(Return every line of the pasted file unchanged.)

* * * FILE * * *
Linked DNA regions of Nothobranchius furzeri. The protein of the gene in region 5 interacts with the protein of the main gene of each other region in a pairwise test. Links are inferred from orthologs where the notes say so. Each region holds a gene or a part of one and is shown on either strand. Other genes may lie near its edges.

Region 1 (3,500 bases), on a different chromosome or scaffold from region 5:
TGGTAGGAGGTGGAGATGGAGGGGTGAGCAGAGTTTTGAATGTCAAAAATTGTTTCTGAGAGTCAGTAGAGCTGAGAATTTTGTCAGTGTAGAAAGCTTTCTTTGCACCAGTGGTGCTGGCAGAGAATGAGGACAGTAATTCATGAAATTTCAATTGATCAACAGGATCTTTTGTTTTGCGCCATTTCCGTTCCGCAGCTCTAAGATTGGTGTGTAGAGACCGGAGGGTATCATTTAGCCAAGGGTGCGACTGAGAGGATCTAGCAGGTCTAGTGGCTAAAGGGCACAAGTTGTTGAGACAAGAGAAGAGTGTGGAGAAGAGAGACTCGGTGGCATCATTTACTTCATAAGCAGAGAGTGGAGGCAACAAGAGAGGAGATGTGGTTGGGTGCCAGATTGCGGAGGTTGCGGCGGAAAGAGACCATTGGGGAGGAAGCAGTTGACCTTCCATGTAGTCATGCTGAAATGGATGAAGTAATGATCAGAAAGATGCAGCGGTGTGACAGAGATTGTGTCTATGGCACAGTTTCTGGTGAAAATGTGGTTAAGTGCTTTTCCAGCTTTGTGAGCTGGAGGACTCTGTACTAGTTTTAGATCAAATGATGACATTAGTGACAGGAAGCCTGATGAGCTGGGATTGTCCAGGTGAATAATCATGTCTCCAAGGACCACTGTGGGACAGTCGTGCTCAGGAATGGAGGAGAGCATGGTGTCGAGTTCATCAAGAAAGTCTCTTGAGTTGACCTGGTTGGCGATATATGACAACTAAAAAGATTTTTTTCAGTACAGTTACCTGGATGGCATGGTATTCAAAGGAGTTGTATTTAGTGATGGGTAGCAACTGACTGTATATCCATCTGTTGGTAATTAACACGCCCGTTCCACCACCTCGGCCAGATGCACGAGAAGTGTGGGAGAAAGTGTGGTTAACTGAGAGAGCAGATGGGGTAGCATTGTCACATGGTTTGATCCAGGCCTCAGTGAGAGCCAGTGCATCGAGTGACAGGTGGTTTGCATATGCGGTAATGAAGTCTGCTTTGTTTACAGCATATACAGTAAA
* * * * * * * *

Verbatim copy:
Linked DNA regions of Nothobranchius furzeri. The protein of the gene in region 5 interacts with the protein of the main gene of each other region in a pairwise test. Links are inferred from orthologs where the notes say so. Each region holds a gene or a part of one and is shown on either strand. Other genes may lie near its edges.

Region 1 (3,500 bases), on a different chromosome or scaffold from region 5:
TGGTAGGAGGTGGAGATGGAGGGGTGAGCAGAGTTTTGAATGTCAAAAATTGTTTCTGAGAGTCAGTAGAGCTGAGAATTTTGTCAGTGTAGAAAGCTTTCTTTGCACCAGTGGTGCTGGCAGAGAATGAGGACAGTAATTCATGAAATTTCAATTGATCAACAGGATCTTTTGTTTTGCGCCATTTCCGTTCCGCAGCTCTAAGATTGGTGTGTAGAGACCGGAGGGTATCATTTAGCCAAGGGTGCGACTGAGAGGATCTAGCAGGTCTAGTGGCTAAAGGGCACAAGTTGTTGAGACAAGAGAAGAGTGTGGAGAAGAGAGACTCGGTGGCATCATTTACTTCATAAGCAGAGAGTGGAGGCAACAAGAGAGGAGATGTGGTTGGGTGCCAGATTGCGGAGGTTGCGGCGGAAAGAGACCATTGGGGAGGAAGCAGTTGACCTTCCATGTAGTCATGCTGAAATGGATGAAGTAATGATCAGAAAGATGCAGCGGTGTGACAGAGATTGTGTCTATGGCACAGTTTCTGGTGAAAATGTGGTTAAGTGCTTTTCCAGCTTTGTGAGCTGGAGGACTCTGTACTAGTTTTAGATCAAATGATGACATTAGTGACAGGAAGCCTGATGAGCTGGGATTGTCCAGGTGAATAATCATGTCTCCAAGGACCACTGTGGGACAGTCGTGCTCAGGAATGGAGGAGAGCATGGTGTCGAGTTCATCAAGAAAGTCTCTTGAGTTGACCTGGTTGGCGATATATGACAACTAAAAAGATTTTTTTCAGTACAGTTACCTGGATGGCATGGTATTCAAAGGAGTTGTATTTAGTGATGGGTAGCAACTGACTGTATATCCATCTGTTGGTAATTAACACGCCCGTTCCACCACCTCGGCCAGATGCACGAGAAGTGTGGGAGAAAGTGTGGTTAACTGAGAGAGCAGATGGGGTAGCATTGTCACATGGTTTGATCCAGGCCTCAGTGAGAGCCAGTGCATCGAGTGACAGGTGGTTTGCATATGCGGTAATGAAGTCTGCTTTGTTTACAGCATATACAGTAAA